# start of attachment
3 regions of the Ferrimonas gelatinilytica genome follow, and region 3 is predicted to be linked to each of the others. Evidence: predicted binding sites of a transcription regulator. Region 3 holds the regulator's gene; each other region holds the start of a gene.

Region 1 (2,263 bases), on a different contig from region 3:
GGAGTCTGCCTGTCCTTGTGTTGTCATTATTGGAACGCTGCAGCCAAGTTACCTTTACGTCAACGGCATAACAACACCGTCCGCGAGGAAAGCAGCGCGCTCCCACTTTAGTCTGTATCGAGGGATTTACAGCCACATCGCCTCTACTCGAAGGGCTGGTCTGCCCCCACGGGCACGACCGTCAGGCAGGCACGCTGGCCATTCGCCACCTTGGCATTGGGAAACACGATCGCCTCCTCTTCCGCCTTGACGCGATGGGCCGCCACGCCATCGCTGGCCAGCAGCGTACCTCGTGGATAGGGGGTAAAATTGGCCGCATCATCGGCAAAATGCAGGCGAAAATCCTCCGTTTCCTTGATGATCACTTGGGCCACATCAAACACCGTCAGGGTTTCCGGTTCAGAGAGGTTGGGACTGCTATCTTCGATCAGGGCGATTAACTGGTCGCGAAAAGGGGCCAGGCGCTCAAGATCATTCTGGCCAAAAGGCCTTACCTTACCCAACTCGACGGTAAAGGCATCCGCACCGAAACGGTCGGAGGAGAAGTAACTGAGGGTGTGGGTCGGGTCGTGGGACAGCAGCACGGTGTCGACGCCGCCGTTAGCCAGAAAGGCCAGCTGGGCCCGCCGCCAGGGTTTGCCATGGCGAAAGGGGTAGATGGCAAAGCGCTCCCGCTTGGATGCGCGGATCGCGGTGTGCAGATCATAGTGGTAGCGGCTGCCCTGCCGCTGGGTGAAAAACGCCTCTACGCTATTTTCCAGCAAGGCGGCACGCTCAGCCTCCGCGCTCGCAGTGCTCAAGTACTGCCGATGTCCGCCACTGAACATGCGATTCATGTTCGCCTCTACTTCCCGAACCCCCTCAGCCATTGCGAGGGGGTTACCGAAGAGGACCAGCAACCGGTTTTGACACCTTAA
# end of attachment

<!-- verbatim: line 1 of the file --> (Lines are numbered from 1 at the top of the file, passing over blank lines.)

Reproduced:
3 regions of the Ferrimonas gelatinilytica genome follow, and region 3 is predicted to be linked to each of the others. Evidence: predicted binding sites of a transcription regulator. Region 3 holds the regulator's gene; each other region holds the start of a gene.